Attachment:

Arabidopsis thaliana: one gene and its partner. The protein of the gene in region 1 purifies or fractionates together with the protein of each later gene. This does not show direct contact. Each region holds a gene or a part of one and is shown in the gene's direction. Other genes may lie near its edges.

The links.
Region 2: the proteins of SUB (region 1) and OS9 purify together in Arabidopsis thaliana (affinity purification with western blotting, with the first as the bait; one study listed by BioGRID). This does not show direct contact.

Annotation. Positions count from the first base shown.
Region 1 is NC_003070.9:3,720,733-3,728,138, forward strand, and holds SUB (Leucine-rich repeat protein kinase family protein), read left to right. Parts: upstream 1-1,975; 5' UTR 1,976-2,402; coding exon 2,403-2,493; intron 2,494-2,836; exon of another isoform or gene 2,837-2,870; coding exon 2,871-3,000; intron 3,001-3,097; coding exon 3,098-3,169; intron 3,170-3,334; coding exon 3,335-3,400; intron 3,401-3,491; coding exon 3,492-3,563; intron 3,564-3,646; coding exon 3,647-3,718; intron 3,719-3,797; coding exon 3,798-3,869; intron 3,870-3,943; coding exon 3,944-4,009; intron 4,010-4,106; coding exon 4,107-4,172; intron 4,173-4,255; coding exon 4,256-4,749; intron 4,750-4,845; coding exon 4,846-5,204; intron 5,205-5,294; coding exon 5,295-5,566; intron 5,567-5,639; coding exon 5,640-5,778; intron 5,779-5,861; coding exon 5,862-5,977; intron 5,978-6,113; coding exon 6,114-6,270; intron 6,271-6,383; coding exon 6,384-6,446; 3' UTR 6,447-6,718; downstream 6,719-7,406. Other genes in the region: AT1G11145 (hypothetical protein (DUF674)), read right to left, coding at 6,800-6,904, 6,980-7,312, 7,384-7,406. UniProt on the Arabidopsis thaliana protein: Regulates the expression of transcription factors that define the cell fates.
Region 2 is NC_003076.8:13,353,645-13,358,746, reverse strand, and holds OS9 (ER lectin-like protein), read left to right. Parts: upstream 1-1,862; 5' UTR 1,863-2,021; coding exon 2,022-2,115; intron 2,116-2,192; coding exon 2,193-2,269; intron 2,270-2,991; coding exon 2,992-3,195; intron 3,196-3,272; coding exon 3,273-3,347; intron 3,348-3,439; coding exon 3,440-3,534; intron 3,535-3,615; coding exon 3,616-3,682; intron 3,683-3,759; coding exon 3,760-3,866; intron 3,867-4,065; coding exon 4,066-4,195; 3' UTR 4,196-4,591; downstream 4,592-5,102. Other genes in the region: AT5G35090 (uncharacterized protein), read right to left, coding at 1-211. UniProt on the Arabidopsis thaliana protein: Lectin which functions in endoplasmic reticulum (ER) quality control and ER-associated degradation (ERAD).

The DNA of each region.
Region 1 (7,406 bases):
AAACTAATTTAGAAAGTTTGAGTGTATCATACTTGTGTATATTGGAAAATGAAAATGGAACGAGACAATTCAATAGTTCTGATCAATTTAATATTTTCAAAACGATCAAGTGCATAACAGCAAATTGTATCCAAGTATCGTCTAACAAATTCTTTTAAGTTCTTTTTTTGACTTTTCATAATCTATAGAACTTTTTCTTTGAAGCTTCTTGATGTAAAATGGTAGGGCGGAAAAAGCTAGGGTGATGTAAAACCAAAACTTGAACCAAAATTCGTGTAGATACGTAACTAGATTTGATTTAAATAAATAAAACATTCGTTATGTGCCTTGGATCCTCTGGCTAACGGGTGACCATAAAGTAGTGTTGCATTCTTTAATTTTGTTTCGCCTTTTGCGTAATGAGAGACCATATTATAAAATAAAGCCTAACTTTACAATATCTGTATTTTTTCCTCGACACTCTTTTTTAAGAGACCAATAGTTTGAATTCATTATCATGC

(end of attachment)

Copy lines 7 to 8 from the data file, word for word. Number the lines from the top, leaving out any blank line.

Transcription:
The DNA of each region.
Region 1 (7,406 bases):